Poor communication causes most project management failures

Have you noticed there is hardly any information available in the communication profession on the skills required to successfully manage projects?

The academic literature hardly contains anything, and PR courses neglect this important aspect of our profession. Yet we are required to manage projects of varying complexity, often simultaneously and usually under time pressure.

What’s more, most of the time the experts fail to grasp the importance of communication to the success of projects of any kind.

I have observed this myself. Over the years, I have seen the way the world’s top management consultants like McKinsey & Co and various project management planners have almost totally ignored communication. And then they only remember it as an after-thought – to be put in place after the ‘real work’ has been done.

Fortunately, experts are slowly starting to realize that communication is the most important element of projects.

In their book, Project Management Communications Bible, authors William Dow and Bruce Taylor note, “communication is the key to keeping team members, managers and stakeholders informed and on track to pursue the project objectives.”

Supposed reasons for project failure

The authors, who are vastly experienced in project management, including major work for Microsoft, point to the results of an industry survey in 2007 that attributed reasons for project failure as follows:

50% Poor requirement definition
17% Inadequate risk management
15% Poor scope control
14% Communication problems
3% Lack of qualified resources
1% Other

Real reasons for project failure

Then the authors give what they consider the real reasons for project failure:

2% Poor requirement definition
1% Inadequate risk management
1% Poor scope control
90% Communication problems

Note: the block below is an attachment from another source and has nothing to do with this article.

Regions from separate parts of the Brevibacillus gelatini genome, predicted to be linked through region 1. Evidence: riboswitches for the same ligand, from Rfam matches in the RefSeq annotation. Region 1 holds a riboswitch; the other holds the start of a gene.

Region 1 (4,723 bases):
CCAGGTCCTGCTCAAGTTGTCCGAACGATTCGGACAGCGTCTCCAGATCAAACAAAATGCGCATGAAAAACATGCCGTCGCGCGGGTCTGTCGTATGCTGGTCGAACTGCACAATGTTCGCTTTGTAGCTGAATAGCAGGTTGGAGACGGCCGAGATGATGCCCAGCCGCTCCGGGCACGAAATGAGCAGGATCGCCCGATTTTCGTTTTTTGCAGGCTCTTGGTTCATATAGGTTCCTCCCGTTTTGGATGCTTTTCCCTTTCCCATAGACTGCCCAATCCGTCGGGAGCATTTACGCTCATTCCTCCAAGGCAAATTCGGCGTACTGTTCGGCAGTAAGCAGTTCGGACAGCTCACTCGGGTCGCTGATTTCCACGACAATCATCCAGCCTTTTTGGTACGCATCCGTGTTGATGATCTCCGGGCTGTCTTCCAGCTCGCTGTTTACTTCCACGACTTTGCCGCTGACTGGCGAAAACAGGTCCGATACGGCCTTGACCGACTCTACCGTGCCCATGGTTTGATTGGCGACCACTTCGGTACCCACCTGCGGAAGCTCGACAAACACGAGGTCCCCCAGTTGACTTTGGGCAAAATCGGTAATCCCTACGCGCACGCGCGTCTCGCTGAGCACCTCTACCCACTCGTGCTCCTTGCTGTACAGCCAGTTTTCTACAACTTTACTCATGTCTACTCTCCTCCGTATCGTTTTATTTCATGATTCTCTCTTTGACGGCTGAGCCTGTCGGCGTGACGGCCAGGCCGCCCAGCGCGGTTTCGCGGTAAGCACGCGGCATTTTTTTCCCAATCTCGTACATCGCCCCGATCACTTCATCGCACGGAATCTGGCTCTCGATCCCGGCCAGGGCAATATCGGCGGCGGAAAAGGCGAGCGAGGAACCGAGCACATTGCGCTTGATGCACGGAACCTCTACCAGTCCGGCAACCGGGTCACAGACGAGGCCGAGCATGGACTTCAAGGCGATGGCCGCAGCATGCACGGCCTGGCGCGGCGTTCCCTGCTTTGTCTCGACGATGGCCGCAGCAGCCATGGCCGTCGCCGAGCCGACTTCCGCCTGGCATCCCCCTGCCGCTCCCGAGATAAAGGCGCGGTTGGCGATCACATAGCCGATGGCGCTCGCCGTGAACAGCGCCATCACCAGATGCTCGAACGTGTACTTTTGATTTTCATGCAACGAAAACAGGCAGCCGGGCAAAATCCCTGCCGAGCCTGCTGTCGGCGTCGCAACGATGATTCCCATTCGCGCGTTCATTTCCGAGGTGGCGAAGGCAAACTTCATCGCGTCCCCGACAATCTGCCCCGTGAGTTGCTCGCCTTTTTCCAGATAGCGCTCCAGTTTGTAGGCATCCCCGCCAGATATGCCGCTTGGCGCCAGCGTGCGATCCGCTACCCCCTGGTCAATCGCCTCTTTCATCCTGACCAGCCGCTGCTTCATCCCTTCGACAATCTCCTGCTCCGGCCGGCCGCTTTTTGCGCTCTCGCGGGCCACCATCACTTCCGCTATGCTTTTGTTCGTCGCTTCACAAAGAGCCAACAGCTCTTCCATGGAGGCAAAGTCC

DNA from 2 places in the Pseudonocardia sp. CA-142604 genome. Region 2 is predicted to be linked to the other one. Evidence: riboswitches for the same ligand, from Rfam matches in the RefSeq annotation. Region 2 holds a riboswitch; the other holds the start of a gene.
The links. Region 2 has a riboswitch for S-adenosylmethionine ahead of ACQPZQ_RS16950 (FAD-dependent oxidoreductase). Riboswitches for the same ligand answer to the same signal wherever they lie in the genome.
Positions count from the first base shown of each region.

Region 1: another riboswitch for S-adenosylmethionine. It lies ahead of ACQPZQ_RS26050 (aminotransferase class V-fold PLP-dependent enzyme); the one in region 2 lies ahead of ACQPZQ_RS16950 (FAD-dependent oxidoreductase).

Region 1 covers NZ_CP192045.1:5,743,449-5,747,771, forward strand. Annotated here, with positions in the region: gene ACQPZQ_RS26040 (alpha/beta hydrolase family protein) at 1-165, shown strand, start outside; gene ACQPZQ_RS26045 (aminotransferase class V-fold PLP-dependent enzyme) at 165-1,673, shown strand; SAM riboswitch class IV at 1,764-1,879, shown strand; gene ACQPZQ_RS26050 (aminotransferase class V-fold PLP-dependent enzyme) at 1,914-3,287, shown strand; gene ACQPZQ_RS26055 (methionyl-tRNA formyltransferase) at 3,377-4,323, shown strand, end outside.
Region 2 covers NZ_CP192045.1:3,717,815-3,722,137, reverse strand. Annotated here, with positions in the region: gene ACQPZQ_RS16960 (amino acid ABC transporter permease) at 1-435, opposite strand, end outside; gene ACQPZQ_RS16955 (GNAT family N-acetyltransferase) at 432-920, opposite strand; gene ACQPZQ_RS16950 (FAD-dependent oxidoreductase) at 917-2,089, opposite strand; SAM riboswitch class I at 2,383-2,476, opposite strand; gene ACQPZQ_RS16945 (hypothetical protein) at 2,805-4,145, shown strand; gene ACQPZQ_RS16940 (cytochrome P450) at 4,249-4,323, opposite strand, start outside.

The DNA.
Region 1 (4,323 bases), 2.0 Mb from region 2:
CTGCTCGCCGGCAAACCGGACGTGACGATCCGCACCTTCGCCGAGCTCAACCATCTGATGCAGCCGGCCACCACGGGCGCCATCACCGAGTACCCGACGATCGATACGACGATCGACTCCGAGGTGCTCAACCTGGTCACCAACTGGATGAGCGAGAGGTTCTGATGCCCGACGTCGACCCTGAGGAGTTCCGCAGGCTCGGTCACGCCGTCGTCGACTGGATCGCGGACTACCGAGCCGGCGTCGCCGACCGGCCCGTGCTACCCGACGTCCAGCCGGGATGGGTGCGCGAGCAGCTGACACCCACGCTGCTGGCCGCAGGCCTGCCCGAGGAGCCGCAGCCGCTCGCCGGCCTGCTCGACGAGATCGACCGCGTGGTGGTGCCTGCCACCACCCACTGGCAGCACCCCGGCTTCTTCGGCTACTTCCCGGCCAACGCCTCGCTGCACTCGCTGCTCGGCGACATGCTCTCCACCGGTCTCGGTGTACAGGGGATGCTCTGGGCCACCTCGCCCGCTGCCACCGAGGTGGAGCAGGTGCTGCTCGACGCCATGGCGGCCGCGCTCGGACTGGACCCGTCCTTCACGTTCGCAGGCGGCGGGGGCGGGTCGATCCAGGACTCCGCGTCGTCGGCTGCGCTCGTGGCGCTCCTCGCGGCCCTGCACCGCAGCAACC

1% Lack of qualified resources
2% Other

(This adds up to only 97%; 3% seems unaccounted for in this summary, but I’m sure you get the idea.)

Poor communication the root cause of project management failure

The authors believe poor communication is at the core of nearly all project management problems.

An example: during every significant project someone always asks for a report on the project. Usually a report is run off as quickly as possible and people turn back to the project. But a strategic approach should be taken with all such requests for reports. Rather than providing the report immediately, think about asking some important questions:

  • What information does the report provide?
  • What are you trying to achieve with this information?
  • Who needs the report and how will they use it?
  • How often is the information needed?
  • How quickly do you need the report developed?
  • Do you have the budget to develop the report?
  • Does an existing report already provide the necessary information?
  • Which other stakeholders can be included in the distribution of the report to satisfy their needs?

By clarifying the needs of the people requesting the report and other stakeholders, you can save time and money.

Next time someone requests a project report from you, pause to consider these questions.

This approach also works with other requests from internal customers. When someone from senior management contacts you to say, “We need a newsletter” or “We need a new brochure” or “We need an article on …in the newsletter,” don’t just take their request at face value. Probe with similar questions to the above list to establish what the real need is. Most of the time they actually need a much more strategic response than the production of simple communication collateral.

Avoid scope creep

Scope creep is a common risk in projects, with communication implications. It happens when unauthorized changes are made to the originally approved scope of a project. Internal sources can cause these changes, such as when a member of the project team at any level, or a senior manager, pushes for adjustments to be made during a project’s life cycle. Clients may also informally request changes to the agreed project because they forgot to include some work in the original contract. If scope creep is allowed to happen it can cause a project’s timelines and costs to blow out, even to the point of causing the project to be abandoned.

Project managers should ensure the project scope is well-defined, and a change control process is in place. The project communication plan needs to document and describe how the project team will communicate project information throughout the life of the project so that all participants know which changes are approved. This article, “How to prevent & manage scope creep,” explains scope creep in more detail, and provides good advice on solutions to the problem.

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